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Bacterial contamination of frequently touched objects in a tertiary care hospital of Pokhara, Nepal: how safe are our hands?

Antimicrobial Resistance & Infection Control20187:97

https://doi.org/10.1186/s13756-018-0385-2

  • Received: 27 April 2018
  • Accepted: 19 July 2018
  • Published:

Abstract

Background

Objects frequently touched by patients and healthcare workers in hospitals harbor potential pathogens and may act as source of infectious agents. This study aimed to determine the bacterial contamination of common hospital objects frequently touched by patients, visitors and healthcare workers.

Methods

A total of 232 samples were collected from various sites like surface of biometric attendance devices, elevator buttons, door handles, staircase railings, telephone sets and water taps. Isolation, identification and antibiotic susceptibility testing of the isolates was performed by standard microbiological techniques. Biofilm forming ability of the S. aureus isolates was tested by a microtitre plate method.

Results

A total of 232 samples were collected and 219 bacterial isolates were recovered from 181 samples. Staphylococcus aureus was the most common bacterial isolate (44/219). Majority of S. aureus isolates were recovered from elevator buttons, biometric attendance devices and door handles. Among the S. aureus isolates, 36.3% (16/44) were methicillin resistant Staphylococcus aureus (MRSA) while remaining were methicillin sensitive Staphylococcus aureus (MSSA). Out of 44 S. aureus isolates, 12 (29.5%) were multidrug resistant and 14 (31.8%) were biofilm producers. The majority of MRSA isolates 62.5% (10/16) were biofilm producers. Acinetobacter was the most common Gram negative isolate followed by E coli and Pseudomonas species.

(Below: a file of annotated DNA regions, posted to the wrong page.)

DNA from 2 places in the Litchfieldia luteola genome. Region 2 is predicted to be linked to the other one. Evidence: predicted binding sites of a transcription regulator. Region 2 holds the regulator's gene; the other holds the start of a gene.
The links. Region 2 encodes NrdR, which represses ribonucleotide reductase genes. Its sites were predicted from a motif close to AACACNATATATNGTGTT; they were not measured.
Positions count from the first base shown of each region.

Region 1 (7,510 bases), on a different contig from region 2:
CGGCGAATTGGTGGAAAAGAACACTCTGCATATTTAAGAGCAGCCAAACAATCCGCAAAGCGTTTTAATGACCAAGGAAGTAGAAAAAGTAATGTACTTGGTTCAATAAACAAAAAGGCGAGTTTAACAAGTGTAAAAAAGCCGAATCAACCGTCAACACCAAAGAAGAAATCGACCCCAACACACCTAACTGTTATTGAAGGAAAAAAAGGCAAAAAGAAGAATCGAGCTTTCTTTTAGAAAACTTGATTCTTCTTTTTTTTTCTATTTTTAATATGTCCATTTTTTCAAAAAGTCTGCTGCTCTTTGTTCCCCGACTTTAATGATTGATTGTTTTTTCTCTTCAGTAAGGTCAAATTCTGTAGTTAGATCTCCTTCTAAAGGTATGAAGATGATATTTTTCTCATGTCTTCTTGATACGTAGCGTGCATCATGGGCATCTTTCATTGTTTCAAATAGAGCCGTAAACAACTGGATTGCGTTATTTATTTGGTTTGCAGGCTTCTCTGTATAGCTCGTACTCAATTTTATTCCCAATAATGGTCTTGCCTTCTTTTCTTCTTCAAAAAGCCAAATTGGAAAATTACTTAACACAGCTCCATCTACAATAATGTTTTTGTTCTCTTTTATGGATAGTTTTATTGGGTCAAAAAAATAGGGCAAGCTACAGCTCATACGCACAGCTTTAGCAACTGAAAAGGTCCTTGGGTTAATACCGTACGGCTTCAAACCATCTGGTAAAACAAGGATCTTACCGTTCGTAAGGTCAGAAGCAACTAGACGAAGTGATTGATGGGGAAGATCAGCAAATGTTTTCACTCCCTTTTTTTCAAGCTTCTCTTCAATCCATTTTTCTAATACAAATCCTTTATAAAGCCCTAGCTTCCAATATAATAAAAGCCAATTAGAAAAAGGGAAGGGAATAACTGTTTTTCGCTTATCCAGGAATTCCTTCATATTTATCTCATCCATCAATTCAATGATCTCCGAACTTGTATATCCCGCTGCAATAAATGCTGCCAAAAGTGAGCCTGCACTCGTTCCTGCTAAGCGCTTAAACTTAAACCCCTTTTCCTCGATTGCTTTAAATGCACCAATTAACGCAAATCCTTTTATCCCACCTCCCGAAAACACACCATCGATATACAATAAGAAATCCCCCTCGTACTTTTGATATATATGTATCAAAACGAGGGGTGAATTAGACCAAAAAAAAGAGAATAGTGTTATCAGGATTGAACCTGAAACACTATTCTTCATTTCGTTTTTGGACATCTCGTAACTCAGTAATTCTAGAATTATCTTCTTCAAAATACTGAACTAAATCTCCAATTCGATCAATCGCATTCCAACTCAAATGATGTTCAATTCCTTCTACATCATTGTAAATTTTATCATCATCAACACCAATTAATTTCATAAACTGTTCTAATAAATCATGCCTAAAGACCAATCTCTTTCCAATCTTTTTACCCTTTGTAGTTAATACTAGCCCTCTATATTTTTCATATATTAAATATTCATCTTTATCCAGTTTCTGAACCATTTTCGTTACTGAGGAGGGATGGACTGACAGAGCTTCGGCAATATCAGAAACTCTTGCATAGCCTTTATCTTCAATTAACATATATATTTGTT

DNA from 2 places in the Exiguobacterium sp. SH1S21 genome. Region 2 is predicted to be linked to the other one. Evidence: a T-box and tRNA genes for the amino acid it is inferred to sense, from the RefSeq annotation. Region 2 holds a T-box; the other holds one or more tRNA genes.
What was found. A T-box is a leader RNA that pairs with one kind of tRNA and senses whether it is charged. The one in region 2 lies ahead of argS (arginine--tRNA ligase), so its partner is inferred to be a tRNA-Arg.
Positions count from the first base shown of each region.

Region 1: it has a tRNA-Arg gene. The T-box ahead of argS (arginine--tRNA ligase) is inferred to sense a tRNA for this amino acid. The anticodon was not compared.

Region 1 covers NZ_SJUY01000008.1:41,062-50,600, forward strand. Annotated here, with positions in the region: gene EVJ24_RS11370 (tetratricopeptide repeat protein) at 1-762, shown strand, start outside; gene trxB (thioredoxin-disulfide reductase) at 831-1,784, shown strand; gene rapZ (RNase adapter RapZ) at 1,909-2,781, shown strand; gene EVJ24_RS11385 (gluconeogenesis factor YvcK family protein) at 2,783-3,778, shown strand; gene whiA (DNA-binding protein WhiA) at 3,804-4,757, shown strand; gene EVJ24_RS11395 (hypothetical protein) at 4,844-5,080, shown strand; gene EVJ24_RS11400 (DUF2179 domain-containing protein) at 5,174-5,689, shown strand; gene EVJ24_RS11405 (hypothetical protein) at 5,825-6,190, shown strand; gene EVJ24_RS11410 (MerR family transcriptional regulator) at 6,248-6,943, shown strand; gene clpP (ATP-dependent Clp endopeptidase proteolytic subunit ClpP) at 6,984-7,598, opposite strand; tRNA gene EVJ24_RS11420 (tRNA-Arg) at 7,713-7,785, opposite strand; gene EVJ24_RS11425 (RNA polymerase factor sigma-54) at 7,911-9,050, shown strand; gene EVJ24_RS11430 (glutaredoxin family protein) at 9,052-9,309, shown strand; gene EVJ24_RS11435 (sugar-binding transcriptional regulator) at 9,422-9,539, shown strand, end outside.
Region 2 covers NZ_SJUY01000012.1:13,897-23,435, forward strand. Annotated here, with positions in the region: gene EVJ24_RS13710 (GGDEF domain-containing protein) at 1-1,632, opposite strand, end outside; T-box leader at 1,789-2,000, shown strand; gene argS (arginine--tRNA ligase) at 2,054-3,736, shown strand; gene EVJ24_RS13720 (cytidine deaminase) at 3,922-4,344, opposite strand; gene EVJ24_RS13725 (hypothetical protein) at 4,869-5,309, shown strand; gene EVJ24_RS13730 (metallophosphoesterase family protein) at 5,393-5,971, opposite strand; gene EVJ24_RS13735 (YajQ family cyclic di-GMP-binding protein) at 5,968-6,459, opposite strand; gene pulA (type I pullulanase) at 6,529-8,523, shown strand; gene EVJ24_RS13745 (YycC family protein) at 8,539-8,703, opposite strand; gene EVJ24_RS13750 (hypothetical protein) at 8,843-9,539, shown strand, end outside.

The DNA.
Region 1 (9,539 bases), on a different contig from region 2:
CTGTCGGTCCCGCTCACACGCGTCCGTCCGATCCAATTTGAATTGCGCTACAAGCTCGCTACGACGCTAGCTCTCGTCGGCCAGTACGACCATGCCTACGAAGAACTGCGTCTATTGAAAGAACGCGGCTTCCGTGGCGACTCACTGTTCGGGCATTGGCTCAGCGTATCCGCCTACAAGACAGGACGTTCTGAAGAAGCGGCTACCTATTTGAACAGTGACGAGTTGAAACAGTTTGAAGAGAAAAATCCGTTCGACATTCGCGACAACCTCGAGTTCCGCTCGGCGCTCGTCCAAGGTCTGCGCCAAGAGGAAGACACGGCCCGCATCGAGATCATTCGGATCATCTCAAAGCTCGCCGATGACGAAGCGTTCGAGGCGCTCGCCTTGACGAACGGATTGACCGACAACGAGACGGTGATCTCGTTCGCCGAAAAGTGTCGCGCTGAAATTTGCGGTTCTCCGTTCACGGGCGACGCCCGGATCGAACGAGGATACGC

Conclusions

High bacterial contamination of frequently touched objects with variety of potential pathogens and normal flora was detected. S. aureus was the most common bacterial isolate. Biofilm forming ability offers additional survival advantage to the organisms on these objects. Present study highlights the need of improved hand hygiene among healthcare workers and regular cleaning/disinfection of sites of frequent public contact.

Keywords

  • Hospital surfaces
  • Bacterial contamination
  • Staphylococcus aureus
  • MRSA
  • Drug resistance
  • Cleaning
  • Disinfection
  • Biofilm

Background